James, a response to some of your points —
1. “catalogs have always been notoriously difficult for the public to use. People have complained since the beginnings, and little has changed in the catalogs other than changing a few headings here or there . . .”This is an overly harsh assessment of progress and developments in library catalogs in the 20th century, especially for the period 1900-1970. I do not believe in “historical telescoping”, that is, I don’t believe it is intellectually correct to think that we can skim over the earlier years with marvelous quickness in our summation of How We Got Here.
I think this is just seeing the facts. While there were some significant changes to the practice of cataloging such as the growth of cooperative cataloging, the LC card program, ISBD, and technologically there were several advances: they could reproduce cards in a whole bunch of ways; there were selectric typewriters and automatic erasers, and so on, the experience of the searcher of a card catalog of 1970 was fundamentally the same as 1870. The cards may have been a different size; they were typed or printed instead of handwritten; there were lots and lots more cards (which led to the breakdown of the card catalogs), there were new headings. The cards themselves may have been placed in a single alphabet or in separate author and subject ranges (sometimes titles too). Some catalogs may not have arranged their cards in alphabetical order (dictionary). But no matter what, when the searcher approached the card catalog, the basic task was to flip through cards (in fact, unit records) in a mostly alphabetical arrangement. This was exactly the same for all card catalogs at any time.
Computers never did as good of a job at alphabetical arrangement, but when keyword searching arrived, then there was something fundamentally new. And keyword had its good and bad points. So I can’t see that there was anything fundamentally different for the searcher from 1870 to 1970. There were just more cards to flip through.
2. “The new tools leave out of consideration the vital role of reference librarian.”
I would reverse this observation, so that it would read “The new attitudes leave out of consideration the vital role of the cataloging librarian.” You’re right that the relationship between the cataloger and the reference librarian is crucial to the success of the library catalog! But the big obstacle there is that reference librarians and catalogers need to respect each other. I am not sure that library (and information science) schools nowadays are teaching reference librarians to respect catalogs and catalogers. How do others feel about that?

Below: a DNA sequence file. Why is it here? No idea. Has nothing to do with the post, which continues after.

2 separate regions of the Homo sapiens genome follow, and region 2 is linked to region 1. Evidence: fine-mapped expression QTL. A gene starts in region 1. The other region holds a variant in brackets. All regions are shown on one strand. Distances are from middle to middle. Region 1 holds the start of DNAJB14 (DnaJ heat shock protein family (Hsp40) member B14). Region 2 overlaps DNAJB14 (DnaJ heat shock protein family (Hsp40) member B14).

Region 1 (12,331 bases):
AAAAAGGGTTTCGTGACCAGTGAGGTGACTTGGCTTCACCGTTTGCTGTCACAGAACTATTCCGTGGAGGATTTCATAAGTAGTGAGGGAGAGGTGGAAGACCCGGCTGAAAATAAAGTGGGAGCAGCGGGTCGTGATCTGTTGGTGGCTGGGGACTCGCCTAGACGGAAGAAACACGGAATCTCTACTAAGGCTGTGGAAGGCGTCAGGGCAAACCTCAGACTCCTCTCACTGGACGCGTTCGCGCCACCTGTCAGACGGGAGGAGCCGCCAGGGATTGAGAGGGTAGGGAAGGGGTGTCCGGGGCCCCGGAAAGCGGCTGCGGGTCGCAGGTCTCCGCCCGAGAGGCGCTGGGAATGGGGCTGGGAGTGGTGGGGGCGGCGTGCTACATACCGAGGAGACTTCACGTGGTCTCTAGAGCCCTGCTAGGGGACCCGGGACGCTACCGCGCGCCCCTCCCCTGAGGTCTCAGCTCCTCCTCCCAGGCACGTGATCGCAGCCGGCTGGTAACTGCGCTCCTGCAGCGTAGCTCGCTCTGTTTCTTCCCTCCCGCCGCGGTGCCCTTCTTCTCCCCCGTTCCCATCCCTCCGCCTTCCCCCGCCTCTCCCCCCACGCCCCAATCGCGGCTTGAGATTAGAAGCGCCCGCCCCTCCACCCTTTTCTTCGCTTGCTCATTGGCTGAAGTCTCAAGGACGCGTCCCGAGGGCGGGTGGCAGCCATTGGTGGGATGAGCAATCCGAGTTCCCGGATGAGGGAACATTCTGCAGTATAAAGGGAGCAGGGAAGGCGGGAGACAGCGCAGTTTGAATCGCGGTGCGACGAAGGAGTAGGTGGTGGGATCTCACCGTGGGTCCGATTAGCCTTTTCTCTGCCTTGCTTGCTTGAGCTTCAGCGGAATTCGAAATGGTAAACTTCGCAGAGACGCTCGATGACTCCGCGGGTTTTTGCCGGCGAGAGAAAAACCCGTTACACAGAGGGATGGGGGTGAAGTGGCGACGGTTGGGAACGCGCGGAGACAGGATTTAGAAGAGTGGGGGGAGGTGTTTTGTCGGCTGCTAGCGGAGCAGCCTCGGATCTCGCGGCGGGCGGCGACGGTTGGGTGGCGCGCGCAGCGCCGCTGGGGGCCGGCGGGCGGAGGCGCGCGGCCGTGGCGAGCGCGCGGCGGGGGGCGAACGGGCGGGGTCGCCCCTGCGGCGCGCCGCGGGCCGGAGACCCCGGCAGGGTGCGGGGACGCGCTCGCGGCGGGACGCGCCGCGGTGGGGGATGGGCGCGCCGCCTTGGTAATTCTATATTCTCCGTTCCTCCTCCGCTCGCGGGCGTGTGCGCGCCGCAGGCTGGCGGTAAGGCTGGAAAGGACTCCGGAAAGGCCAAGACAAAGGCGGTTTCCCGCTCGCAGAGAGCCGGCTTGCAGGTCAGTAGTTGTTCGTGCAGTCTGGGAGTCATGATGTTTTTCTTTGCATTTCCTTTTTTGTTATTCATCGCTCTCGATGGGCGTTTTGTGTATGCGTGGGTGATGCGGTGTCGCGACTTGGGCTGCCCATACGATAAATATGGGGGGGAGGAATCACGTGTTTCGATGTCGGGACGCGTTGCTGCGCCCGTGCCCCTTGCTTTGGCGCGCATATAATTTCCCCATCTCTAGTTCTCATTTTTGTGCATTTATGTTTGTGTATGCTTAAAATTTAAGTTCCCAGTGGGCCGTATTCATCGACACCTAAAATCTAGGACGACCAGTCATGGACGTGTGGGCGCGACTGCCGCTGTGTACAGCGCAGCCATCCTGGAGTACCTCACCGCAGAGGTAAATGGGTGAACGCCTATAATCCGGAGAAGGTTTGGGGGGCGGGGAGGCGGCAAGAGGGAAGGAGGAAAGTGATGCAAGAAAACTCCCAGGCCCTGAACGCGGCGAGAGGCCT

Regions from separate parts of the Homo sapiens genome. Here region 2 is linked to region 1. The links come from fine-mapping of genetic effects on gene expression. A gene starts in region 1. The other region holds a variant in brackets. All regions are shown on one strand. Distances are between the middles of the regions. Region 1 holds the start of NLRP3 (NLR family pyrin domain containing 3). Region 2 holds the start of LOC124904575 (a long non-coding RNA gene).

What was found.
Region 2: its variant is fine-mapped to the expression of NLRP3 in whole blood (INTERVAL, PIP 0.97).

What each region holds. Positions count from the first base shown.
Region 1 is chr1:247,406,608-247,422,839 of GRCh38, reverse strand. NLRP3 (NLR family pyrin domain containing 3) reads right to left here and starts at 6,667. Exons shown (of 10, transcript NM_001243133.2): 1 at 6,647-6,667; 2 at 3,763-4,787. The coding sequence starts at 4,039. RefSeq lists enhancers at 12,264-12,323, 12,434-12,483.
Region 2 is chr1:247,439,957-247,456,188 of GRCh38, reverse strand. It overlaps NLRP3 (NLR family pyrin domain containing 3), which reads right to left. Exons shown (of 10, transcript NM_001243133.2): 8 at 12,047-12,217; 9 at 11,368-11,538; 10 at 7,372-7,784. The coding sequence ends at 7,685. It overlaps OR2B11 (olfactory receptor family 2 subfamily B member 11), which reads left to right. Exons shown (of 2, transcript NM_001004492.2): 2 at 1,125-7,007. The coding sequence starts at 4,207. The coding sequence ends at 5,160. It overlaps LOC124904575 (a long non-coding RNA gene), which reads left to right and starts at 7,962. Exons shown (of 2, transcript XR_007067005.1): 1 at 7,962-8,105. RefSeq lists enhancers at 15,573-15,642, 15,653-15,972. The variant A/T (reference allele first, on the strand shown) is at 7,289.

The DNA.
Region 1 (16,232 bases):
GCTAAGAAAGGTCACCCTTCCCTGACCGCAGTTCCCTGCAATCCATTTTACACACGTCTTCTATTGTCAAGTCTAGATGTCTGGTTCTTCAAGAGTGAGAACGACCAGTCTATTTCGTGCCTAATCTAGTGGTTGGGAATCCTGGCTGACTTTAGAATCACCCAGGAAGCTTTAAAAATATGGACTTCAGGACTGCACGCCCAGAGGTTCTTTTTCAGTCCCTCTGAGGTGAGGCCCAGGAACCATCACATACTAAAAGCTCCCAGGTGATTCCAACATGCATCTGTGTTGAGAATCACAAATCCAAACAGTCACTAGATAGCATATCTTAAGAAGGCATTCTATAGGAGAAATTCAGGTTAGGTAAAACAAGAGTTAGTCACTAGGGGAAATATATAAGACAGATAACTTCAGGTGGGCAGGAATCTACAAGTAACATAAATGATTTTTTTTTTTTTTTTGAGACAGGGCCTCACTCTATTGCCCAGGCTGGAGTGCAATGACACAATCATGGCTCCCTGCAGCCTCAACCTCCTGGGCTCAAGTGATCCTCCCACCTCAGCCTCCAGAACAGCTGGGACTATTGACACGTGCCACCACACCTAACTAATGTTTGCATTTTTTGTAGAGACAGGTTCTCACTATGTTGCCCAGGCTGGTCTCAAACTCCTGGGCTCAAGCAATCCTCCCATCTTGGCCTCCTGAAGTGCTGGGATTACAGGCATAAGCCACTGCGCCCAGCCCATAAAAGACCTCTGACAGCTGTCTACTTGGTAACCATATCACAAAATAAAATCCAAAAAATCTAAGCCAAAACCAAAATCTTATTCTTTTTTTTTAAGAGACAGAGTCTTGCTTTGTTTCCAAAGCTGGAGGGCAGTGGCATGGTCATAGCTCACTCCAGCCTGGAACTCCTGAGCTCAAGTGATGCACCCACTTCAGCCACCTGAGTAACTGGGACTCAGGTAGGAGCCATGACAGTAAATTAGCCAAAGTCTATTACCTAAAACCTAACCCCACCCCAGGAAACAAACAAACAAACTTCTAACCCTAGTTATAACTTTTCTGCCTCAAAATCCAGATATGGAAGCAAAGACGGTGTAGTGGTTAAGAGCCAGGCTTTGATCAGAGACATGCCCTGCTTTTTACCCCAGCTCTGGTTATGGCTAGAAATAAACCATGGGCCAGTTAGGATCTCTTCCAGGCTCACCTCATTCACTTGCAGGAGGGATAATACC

I agree with the need for mutual respect, but I am not talking about the success of the library catalog. I am talking about the success of the person who comes to the library to use the catalog. Because the catalog (card or computer) has always been so complex, people need help. It is certainly no easier to find good, reliable materials today than before! But unfortunately people think it is easier. Reference librarians have always known that their success relied on the labors of the people who made the catalog: if the catalogers were doing a lousy job such as not adding enough subjects or headings, it would make their jobs a lot harder. This is one of my problems with getting rid of the rule of three. I have certainly seen no research that demonstrated that this is OK with the various users of the catalog. I can’t imagine that people would agree, especially reference librarians. This will impact the public and it is the reference librarians who will be the first who deal with the complaints from the public.
Some library catalogs are less broken than others. I don’t think you can tar all library catalogs with the same brush. … Mm . . . is that the fault of library catalogs, or is that the fault of the books themselves, which have traditionally been the majority format in library catalogs?
Here is one of the points where I disagree with you about the “FRBR hierarchy” or Work — Edition — Manifestation — Item. I think this hierarchy is on the right track, conceptually speaking — I just think it’s going to be hell on wheels to implement it in a way that people can make sense of.
The dictionary catalog, which is what all Anglo-American catalogs are based on, is broken. The evidence is that people have rushed to use other tools and they embraced keyword without a glance back. Until that fundamental problem is dealt with little can be done.
Concerning the tired old WEMI. It is already implemented. That is precisely how the cards were arranged in the card catalogs and before that, at least since the time of Panizzi in the library of the British Museum. So make it work better than it does now–that’s fine. But we should keep in mind that lots of people complained about the arrangements back then. As I have said several times, we can do it right now with facets, and we can see it implemented in Worldcat. Here is the work of Huckleberry Finn: https://www.worldcat.org/search?qt=worldcat_org_all&q=au%3A%22twain+mark%22+ti%3A%22adventures+of+huckleberry+finn%22. People can navigate this as easily as anything I have seen suggested: limit by language, by format, by dates, by added authors. (Whoops! No rule of three anymore!) Certainly the user interface could improve, but I have discussed this in some papers. So, if we want people to navigate WEMI, you don’t need RDA, you don’t need FRBR. You just need a modern catalog that allows facets, and some good catalogers. Anybody in the world can prove it to him or herself whenever they want.
Since there has been no celebration over this, I must conclude that most don’t care one bit about WEMI. We shouldn’t kid ourselves that (re-)creating structures that are already dated will provide what the public wants. At least not without at least the slightest bit of evidence?